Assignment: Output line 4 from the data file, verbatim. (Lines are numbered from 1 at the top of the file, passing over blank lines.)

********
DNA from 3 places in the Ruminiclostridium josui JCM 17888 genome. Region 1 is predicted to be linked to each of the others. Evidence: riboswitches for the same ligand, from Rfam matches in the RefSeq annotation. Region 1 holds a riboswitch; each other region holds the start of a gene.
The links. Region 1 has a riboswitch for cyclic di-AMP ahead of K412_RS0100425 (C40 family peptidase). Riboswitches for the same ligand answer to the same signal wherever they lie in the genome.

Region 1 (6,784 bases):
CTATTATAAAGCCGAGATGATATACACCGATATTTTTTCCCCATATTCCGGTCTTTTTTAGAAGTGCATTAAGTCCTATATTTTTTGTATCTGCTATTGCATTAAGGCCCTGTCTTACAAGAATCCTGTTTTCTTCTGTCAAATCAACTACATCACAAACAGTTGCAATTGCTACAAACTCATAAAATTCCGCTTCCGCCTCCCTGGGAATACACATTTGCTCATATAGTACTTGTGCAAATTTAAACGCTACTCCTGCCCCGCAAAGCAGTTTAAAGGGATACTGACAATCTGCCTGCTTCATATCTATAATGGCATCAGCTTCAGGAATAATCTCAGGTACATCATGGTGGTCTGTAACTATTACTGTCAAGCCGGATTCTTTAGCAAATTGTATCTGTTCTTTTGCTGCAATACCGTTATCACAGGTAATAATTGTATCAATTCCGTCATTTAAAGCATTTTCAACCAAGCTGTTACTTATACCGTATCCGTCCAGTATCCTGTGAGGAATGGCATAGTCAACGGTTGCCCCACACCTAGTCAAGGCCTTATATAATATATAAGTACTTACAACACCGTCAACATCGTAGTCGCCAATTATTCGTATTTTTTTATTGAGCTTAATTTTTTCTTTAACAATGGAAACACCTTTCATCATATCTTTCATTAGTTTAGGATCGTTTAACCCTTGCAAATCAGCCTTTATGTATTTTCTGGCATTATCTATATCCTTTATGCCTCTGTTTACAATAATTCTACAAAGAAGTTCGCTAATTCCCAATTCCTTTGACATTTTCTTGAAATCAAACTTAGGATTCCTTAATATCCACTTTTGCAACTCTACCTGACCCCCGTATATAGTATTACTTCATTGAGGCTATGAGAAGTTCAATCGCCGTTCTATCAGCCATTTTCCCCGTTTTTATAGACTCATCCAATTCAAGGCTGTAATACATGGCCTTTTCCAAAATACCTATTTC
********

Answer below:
CTATTATAAAGCCGAGATGATATACACCGATATTTTTTCCCCATATTCCGGTCTTTTTTAGAAGTGCATTAAGTCCTATATTTTTTGTATCTGCTATTGCATTAAGGCCCTGTCTTACAAGAATCCTGTTTTCTTCTGTCAAATCAACTACATCACAAACAGTTGCAATTGCTACAAACTCATAAAATTCCGCTTCCGCCTCCCTGGGAATACACATTTGCTCATATAGTACTTGTGCAAATTTAAACGCTACTCCTGCCCCGCAAAGCAGTTTAAAGGGATACTGACAATCTGCCTGCTTCATATCTATAATGGCATCAGCTTCAGGAATAATCTCAGGTACATCATGGTGGTCTGTAACTATTACTGTCAAGCCGGATTCTTTAGCAAATTGTATCTGTTCTTTTGCTGCAATACCGTTATCACAGGTAATAATTGTATCAATTCCGTCATTTAAAGCATTTTCAACCAAGCTGTTACTTATACCGTATCCGTCCAGTATCCTGTGAGGAATGGCATAGTCAACGGTTGCCCCACACCTAGTCAAGGCCTTATATAATATATAAGTACTTACAACACCGTCAACATCGTAGTCGCCAATTATTCGTATTTTTTTATTGAGCTTAATTTTTTCTTTAACAATGGAAACACCTTTCATCATATCTTTCATTAGTTTAGGATCGTTTAACCCTTGCAAATCAGCCTTTATGTATTTTCTGGCATTATCTATATCCTTTATGCCTCTGTTTACAATAATTCTACAAAGAAGTTCGCTAATTCCCAATTCCTTTGACATTTTCTTGAAATCAAACTTAGGATTCCTTAATATCCACTTTTGCAACTCTACCTGACCCCCGTATATAGTATTACTTCATTGAGGCTATGAGAAGTTCAATCGCCGTTCTATCAGCCATTTTCCCCGTTTTTATAGACTCATCCAATTCAAGGCTGTAATACATGGCCTTTTCCAAAATACCTATTTC